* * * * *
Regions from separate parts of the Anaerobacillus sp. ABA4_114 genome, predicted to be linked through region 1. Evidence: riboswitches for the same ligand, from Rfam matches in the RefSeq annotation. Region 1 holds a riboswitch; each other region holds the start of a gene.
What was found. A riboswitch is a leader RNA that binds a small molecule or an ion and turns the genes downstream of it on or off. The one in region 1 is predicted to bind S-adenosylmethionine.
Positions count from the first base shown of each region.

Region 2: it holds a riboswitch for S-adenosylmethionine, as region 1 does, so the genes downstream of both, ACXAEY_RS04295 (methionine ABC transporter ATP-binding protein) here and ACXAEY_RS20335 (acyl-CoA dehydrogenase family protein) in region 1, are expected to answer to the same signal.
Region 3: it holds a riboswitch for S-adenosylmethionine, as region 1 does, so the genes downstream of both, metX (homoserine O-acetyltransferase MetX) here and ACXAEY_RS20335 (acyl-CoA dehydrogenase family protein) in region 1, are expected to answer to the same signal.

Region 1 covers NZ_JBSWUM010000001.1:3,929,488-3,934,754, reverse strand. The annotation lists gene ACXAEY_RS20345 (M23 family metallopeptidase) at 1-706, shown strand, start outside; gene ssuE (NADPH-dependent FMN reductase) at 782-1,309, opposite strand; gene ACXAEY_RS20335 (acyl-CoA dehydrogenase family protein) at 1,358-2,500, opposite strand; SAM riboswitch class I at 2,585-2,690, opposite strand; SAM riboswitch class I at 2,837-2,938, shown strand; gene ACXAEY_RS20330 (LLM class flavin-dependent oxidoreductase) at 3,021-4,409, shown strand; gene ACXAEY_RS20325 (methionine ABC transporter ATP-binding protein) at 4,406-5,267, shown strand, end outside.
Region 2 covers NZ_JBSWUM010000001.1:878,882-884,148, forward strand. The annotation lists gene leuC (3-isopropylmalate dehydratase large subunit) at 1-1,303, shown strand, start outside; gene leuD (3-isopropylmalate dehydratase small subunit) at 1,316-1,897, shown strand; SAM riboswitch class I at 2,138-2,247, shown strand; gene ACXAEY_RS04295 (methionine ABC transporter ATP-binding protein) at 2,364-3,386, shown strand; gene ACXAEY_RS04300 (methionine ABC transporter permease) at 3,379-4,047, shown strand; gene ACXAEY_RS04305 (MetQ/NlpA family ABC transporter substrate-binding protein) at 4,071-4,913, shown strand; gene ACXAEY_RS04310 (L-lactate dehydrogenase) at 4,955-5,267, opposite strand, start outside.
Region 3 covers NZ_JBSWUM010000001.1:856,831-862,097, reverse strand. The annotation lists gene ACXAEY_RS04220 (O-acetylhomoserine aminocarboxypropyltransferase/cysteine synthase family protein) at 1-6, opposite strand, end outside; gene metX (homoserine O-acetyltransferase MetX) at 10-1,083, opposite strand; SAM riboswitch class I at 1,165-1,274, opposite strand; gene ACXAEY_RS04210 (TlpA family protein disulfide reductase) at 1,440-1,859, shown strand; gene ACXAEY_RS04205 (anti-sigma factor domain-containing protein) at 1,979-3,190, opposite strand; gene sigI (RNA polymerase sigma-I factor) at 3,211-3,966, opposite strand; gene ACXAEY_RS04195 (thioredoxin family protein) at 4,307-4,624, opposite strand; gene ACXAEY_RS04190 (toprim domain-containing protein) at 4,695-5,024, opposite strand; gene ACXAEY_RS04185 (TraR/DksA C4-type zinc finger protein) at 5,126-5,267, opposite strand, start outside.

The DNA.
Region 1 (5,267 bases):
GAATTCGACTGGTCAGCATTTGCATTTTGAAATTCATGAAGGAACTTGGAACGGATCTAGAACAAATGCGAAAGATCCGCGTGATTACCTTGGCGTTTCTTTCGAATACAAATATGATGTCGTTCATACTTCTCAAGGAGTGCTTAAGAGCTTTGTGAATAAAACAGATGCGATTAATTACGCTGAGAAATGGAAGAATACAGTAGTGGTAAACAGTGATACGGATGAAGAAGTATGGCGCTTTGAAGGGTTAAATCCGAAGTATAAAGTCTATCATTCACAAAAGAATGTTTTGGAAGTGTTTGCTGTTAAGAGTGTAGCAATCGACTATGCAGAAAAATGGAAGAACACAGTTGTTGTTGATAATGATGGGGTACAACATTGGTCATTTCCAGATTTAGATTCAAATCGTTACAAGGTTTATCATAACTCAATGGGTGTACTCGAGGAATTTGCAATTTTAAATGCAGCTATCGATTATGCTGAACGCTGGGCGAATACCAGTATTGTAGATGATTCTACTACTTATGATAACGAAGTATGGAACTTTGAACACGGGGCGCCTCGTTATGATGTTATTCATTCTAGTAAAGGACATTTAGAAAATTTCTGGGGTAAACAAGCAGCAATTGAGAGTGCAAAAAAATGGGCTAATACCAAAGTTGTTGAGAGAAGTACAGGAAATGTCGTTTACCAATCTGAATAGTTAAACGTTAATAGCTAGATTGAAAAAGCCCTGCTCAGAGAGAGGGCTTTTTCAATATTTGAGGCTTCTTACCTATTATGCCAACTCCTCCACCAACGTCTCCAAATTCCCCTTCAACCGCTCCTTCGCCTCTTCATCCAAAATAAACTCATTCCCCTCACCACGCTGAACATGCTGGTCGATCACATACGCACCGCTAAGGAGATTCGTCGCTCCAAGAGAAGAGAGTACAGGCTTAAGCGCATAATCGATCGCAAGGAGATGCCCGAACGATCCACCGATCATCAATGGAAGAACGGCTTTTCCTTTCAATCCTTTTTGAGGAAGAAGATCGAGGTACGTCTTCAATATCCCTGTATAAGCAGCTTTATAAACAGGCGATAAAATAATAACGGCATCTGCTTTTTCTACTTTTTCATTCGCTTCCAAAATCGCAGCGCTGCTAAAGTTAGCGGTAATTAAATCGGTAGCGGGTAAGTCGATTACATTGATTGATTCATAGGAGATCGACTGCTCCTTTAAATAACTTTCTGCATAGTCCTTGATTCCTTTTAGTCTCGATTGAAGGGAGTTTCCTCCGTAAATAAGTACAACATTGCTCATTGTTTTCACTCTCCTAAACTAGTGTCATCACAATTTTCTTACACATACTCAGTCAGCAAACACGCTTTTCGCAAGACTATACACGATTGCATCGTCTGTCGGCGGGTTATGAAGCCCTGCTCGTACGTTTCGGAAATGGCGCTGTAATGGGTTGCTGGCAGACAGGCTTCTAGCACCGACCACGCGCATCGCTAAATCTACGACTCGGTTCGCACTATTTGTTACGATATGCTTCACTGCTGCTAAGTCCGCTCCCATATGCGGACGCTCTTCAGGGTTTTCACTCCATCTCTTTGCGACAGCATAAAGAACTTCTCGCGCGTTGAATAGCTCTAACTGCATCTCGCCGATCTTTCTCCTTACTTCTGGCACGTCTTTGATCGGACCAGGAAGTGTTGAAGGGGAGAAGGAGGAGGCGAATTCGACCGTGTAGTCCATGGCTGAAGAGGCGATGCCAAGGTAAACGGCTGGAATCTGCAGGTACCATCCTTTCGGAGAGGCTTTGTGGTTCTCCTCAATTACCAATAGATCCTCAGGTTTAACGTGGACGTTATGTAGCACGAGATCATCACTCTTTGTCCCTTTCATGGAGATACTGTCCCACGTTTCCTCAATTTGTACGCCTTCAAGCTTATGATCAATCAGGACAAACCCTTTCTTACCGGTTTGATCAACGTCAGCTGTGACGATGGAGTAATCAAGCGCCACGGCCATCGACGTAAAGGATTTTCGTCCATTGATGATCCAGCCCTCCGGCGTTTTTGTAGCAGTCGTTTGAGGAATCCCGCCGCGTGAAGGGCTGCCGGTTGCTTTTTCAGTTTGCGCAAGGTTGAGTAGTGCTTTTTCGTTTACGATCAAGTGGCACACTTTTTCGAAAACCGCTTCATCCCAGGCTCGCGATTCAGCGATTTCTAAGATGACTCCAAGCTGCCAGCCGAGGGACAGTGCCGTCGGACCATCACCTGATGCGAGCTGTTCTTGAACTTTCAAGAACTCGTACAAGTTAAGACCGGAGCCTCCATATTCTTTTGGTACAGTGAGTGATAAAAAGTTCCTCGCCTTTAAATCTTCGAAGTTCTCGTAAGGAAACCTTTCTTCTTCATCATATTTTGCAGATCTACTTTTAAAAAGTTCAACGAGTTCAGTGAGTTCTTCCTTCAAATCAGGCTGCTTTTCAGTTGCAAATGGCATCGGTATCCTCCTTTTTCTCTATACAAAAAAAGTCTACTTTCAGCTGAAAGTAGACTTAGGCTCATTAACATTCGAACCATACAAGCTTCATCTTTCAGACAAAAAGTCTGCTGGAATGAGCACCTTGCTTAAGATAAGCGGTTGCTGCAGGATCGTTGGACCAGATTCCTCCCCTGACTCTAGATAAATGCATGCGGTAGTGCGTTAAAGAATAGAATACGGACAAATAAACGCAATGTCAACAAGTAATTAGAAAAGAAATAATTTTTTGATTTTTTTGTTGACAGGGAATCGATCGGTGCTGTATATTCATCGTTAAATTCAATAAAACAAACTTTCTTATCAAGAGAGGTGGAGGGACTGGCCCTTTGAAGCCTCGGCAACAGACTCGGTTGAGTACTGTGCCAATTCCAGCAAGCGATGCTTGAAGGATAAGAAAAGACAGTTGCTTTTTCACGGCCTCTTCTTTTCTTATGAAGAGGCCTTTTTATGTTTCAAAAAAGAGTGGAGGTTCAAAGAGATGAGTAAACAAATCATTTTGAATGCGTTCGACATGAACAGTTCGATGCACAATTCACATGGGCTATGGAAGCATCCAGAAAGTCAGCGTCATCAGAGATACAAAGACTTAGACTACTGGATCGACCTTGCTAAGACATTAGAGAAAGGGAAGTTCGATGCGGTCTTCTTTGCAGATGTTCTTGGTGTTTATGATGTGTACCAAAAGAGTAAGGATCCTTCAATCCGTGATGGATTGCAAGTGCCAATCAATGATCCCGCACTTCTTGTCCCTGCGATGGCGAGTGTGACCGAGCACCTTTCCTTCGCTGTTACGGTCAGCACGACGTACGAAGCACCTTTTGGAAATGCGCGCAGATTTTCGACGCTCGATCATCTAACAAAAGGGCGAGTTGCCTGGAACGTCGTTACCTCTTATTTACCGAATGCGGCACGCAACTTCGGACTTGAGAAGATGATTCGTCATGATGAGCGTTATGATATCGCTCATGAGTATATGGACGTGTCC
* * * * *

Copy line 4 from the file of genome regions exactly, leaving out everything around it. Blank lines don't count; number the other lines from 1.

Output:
Region 2: it holds a riboswitch for S-adenosylmethionine, as region 1 does, so the genes downstream of both, ACXAEY_RS04295 (methionine ABC transporter ATP-binding protein) here and ACXAEY_RS20335 (acyl-CoA dehydrogenase family protein) in region 1, are expected to answer to the same signal.